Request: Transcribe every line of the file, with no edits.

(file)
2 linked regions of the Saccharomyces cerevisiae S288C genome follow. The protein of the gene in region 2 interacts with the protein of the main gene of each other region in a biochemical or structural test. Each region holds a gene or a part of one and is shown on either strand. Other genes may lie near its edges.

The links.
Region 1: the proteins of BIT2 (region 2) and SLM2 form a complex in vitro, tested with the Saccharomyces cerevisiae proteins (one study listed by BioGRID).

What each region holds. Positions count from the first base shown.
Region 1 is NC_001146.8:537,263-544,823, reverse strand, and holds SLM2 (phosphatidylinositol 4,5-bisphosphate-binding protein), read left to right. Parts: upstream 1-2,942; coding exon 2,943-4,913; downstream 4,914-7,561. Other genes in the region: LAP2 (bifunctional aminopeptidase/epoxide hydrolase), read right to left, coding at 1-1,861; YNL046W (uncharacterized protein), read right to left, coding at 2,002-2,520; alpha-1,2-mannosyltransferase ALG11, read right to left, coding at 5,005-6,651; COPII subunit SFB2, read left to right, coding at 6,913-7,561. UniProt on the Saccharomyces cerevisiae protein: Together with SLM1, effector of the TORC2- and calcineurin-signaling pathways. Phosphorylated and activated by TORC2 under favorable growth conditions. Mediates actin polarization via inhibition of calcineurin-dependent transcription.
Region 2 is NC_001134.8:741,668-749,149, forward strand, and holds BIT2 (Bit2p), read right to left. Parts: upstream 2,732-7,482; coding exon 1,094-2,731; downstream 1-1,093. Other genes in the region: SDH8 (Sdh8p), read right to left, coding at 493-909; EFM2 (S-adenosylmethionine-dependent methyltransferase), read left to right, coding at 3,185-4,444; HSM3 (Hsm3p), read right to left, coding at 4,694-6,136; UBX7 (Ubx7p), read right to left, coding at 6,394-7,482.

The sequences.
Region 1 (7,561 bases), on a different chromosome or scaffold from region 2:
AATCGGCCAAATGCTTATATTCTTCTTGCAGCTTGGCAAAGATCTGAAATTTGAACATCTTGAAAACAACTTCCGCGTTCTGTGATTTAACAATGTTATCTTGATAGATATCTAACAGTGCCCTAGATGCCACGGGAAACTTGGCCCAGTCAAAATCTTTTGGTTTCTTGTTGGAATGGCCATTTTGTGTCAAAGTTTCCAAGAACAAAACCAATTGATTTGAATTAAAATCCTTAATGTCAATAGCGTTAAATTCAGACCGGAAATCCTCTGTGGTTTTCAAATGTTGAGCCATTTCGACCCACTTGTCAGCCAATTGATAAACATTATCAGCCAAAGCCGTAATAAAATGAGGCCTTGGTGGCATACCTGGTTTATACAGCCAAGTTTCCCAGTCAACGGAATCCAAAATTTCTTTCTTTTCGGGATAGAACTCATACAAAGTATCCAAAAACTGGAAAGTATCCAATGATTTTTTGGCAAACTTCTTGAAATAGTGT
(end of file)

2 linked regions of the Saccharomyces cerevisiae S288C genome follow. The protein of the gene in region 2 interacts with the protein of the main gene of each other region in a biochemical or structural test. Each region holds a gene or a part of one and is shown on either strand. Other genes may lie near its edges.

The links.
Region 1: the proteins of BIT2 (region 2) and SLM2 form a complex in vitro, tested with the Saccharomyces cerevisiae proteins (one study listed by BioGRID).

What each region holds. Positions count from the first base shown.
Region 1 is NC_001146.8:537,263-544,823, reverse strand, and holds SLM2 (phosphatidylinositol 4,5-bisphosphate-binding protein), read left to right. Parts: upstream 1-2,942; coding exon 2,943-4,913; downstream 4,914-7,561. Other genes in the region: LAP2 (bifunctional aminopeptidase/epoxide hydrolase), read right to left, coding at 1-1,861; YNL046W (uncharacterized protein), read right to left, coding at 2,002-2,520; alpha-1,2-mannosyltransferase ALG11, read right to left, coding at 5,005-6,651; COPII subunit SFB2, read left to right, coding at 6,913-7,561. UniProt on the Saccharomyces cerevisiae protein: Together with SLM1, effector of the TORC2- and calcineurin-signaling pathways. Phosphorylated and activated by TORC2 under favorable growth conditions. Mediates actin polarization via inhibition of calcineurin-dependent transcription.
Region 2 is NC_001134.8:741,668-749,149, forward strand, and holds BIT2 (Bit2p), read right to left. Parts: upstream 2,732-7,482; coding exon 1,094-2,731; downstream 1-1,093. Other genes in the region: SDH8 (Sdh8p), read right to left, coding at 493-909; EFM2 (S-adenosylmethionine-dependent methyltransferase), read left to right, coding at 3,185-4,444; HSM3 (Hsm3p), read right to left, coding at 4,694-6,136; UBX7 (Ubx7p), read right to left, coding at 6,394-7,482.

The sequences.
Region 1 (7,561 bases), on a different chromosome or scaffold from region 2:
AATCGGCCAAATGCTTATATTCTTCTTGCAGCTTGGCAAAGATCTGAAATTTGAACATCTTGAAAACAACTTCCGCGTTCTGTGATTTAACAATGTTATCTTGATAGATATCTAACAGTGCCCTAGATGCCACGGGAAACTTGGCCCAGTCAAAATCTTTTGGTTTCTTGTTGGAATGGCCATTTTGTGTCAAAGTTTCCAAGAACAAAACCAATTGATTTGAATTAAAATCCTTAATGTCAATAGCGTTAAATTCAGACCGGAAATCCTCTGTGGTTTTCAAATGTTGAGCCATTTCGACCCACTTGTCAGCCAATTGATAAACATTATCAGCCAAAGCCGTAATAAAATGAGGCCTTGGTGGCATACCTGGTTTATACAGCCAAGTTTCCCAGTCAACGGAATCCAAAATTTCTTTCTTTTCGGGATAGAACTCATACAAAGTATCCAAAAACTGGAAAGTATCCAATGATTTTTTGGCAAACTTCTTGAAATAGTGT